Elijah or….after the Baal is over
Britten sinfonia and soloists
I love Oratorio – which a dear friend of mine calls the English vice.
But I will confess straight away that I’ve never really liked Elijah. I like much of Mendelssohn and I do not remotely hold fact he was beloved of Queen Victoria and Prince Albert against him – though I must say the notion joining the three of them for an evening piano songs in the one of the overdressed-drawing rooms of Windsor or Osborne House doesn’t exactly fill my imagination with unalloyed rapture.
I decided that it was time to re-visit this work – one that was often performed in the century after Mendelssohn composed it and was a staple of such choirs as the Huddersfield Choral during my childhood and adolescence. I felt there must have been something I has missed during my opinionated and prejudiced youth. I cannot say I heard anything in last Wednesday’s performance to better advise youth’s impetuousity.
Elijah is a good protestant subject for a good protestant Oratorio. The libretto fills the requirement. The text is preachy, sermonising – full of biblical flourishes that one might expect from a toxic rant on a Sunday given by a white bearded by John Knox from his pulpit in St Giles Cathedral in Edinburgh.Baal worship looms large in Elijah’s story and a show-down between Baal and Jehovah is at the core of this work….
Mendelssohn had already had one go at Oratorio with St Paul. The result had not been happy but it doesn’t seem to have deterred him. For Elijah he once again composes music that eschews emotion or the vivid tunefulness and graceful melodic lines found in his symphonies and overtures. Instead we get blustery overwrought arias from the prophet and from the chorus ponderous grandiosity with echoes of Lutheran chorale and the sombre sobriety of Bach’s Passions. An improving subject set to improving music – this is the sort of respectable music of which Lady Bracknell would have thoroughly approved.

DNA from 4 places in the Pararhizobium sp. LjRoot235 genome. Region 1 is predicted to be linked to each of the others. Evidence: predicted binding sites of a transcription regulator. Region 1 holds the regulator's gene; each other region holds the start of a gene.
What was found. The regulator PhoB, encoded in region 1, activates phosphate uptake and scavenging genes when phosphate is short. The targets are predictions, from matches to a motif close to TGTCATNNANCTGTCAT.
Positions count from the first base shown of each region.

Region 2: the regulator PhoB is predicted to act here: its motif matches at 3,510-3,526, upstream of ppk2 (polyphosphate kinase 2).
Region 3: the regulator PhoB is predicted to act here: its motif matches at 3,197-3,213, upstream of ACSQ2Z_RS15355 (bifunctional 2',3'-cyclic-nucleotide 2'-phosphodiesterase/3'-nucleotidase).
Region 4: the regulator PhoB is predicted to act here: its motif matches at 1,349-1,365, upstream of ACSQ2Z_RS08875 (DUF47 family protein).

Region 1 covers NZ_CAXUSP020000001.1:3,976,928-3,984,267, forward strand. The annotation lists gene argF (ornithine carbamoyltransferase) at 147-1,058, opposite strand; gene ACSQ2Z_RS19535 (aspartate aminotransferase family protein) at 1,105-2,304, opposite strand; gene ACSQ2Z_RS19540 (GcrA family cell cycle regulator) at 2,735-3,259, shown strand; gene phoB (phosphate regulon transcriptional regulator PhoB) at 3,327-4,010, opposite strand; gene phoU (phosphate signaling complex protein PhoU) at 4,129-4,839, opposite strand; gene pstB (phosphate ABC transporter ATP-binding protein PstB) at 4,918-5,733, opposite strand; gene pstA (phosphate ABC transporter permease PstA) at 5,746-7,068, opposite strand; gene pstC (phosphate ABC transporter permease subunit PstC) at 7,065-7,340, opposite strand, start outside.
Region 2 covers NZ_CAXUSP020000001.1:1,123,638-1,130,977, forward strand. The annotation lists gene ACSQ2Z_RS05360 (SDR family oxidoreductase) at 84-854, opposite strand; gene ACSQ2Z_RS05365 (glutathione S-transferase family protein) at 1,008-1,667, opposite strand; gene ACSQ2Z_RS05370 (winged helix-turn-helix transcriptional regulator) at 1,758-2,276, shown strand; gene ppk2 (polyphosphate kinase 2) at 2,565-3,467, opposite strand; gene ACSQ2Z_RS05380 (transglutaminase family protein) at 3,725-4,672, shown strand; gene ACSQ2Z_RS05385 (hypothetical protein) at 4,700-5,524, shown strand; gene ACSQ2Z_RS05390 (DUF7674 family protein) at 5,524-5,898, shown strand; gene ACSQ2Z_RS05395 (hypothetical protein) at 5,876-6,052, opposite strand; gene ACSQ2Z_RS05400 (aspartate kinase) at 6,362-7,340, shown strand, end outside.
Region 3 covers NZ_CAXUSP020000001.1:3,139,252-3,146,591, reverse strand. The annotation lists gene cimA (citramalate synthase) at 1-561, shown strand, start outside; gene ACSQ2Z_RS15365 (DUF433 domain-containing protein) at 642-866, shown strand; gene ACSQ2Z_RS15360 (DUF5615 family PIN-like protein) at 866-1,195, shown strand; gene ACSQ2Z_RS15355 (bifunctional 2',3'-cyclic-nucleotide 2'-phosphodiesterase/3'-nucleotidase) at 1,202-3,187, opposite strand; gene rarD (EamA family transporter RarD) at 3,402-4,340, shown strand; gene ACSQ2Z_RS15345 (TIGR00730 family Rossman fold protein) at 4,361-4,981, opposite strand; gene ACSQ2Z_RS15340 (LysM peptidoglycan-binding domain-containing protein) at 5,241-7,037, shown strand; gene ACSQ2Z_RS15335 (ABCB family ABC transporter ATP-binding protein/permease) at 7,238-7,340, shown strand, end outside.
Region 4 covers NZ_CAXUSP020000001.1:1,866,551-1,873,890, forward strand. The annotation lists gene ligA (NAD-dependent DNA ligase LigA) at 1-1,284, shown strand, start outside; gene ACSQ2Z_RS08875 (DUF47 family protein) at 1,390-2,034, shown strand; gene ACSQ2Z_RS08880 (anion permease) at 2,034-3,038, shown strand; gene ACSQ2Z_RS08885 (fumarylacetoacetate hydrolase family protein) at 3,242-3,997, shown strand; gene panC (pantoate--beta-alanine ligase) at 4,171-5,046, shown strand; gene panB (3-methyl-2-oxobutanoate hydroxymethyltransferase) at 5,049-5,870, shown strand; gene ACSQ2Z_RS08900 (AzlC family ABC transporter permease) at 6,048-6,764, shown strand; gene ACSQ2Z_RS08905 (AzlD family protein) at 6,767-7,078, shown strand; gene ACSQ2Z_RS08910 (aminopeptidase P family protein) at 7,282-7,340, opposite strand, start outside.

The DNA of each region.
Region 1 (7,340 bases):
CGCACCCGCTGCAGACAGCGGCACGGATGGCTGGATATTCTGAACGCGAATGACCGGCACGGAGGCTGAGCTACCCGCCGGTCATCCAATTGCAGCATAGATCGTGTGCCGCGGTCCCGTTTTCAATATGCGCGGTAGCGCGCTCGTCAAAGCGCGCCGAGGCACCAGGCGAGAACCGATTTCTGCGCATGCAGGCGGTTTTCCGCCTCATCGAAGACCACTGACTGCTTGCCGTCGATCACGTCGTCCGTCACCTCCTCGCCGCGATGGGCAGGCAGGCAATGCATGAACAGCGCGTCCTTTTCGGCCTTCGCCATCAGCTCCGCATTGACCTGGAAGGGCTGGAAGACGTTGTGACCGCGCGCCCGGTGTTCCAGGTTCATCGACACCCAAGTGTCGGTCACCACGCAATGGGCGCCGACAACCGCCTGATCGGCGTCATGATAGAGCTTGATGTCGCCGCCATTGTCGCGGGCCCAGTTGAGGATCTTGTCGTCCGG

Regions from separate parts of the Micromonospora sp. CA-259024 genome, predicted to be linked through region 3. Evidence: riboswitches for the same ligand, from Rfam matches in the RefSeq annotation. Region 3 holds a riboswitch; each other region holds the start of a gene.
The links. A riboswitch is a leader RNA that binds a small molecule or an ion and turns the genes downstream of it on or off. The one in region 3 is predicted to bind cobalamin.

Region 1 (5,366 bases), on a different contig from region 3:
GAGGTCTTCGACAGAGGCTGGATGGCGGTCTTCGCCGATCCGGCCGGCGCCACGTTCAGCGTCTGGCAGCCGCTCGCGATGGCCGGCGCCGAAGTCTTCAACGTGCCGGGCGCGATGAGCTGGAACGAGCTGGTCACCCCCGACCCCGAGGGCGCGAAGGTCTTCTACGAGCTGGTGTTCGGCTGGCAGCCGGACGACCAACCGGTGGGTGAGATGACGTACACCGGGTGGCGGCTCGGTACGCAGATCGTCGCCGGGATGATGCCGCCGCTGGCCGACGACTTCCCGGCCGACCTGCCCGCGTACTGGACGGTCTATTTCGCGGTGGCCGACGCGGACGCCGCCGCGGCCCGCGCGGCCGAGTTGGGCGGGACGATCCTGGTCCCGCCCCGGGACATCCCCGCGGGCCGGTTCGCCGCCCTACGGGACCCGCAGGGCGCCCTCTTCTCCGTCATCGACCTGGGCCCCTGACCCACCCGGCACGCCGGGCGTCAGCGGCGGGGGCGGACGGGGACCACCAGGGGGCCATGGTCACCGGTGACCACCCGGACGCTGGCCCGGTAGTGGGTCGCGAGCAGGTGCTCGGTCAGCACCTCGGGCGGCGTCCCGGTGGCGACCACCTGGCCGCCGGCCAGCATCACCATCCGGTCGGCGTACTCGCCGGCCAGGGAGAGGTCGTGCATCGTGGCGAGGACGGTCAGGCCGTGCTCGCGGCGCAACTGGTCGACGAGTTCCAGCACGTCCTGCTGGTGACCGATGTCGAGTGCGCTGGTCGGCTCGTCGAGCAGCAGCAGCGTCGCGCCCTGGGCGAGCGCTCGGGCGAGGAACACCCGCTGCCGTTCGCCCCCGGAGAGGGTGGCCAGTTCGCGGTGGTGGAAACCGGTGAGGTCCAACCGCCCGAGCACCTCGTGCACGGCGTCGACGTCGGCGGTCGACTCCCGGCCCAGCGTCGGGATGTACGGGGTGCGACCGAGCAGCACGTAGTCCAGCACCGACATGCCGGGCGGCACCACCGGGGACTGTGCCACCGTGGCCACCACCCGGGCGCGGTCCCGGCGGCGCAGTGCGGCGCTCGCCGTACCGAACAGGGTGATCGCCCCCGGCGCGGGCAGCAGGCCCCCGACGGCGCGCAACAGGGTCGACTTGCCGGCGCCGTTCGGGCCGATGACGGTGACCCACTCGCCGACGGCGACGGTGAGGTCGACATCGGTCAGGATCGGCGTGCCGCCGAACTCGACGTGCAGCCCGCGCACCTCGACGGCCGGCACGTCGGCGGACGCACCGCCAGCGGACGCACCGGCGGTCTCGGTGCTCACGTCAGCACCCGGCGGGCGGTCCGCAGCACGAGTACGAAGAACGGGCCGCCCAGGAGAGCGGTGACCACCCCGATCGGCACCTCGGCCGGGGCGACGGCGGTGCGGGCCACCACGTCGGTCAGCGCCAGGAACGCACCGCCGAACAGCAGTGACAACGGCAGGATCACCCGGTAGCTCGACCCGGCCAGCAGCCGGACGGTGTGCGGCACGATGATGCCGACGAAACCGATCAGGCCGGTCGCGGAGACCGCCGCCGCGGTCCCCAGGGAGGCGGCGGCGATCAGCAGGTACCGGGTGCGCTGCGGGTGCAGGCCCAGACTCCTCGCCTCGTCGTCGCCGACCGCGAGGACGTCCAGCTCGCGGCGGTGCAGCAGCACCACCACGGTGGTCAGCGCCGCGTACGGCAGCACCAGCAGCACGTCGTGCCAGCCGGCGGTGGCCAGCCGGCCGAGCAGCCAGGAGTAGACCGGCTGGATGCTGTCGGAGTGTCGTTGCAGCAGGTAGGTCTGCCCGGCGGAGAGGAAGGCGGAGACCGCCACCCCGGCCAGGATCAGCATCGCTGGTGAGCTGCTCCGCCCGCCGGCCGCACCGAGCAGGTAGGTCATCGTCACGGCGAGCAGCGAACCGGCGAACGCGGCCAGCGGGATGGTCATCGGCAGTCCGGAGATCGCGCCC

Lucy Crow (Soprano) sang well – as did Catherine Wyn-Rogers, the mezzo, who appeared to be wearing Joseph’s Technicolor Dream-coat for the occasion. Andrew Kennedy‘s tenor was rather wild-eyed and uncontrolled and Simon Keenleyside was uneven. I’ve heard Keenleyside sing much better – a few years back he gave an unforgettable Macbeth in the Royal Opera House in Verdi’s account of Shakespeare’s play. The treble William Carne had a bout of nerves and his voice broke uncertainly on his first entry. Keenlyside was evidently and generously kind in giving him his confidence back. The Britten sinfonia played well though one or two of them looked somewhat underwhelmed by the music.
Mendelssohn’s Elijah says worthy… and it exemplifies almost everything I dislike in that late nineteenth century English choral tradition with its serried rows of generously bosomed women in white blouses and black skirts and diner-jacketed men. Those choirs sole purpose seemed to be to raise the moral tone of their audiences with monumental, very loud and very slow paced renditions of Handel’s Messiah; the Bach Passions; Mendelssohn’s Elijah; Elgar’s Gerontius and later Steiner’s Crucifixion and Carl Orff’s Carmina Burana…. with encores from Gilbert and Sullivan for light relief.
And it comes as a relief when Elijah’s finally ascends into heaven in his fiery chariot complete with obvious blasts from the brass and chorus. I hope for God’s sake that the choirs of heaven are not eternally singing choruses from Elijah…I’d not wish that upon my worst enemies let alone upon my Creator.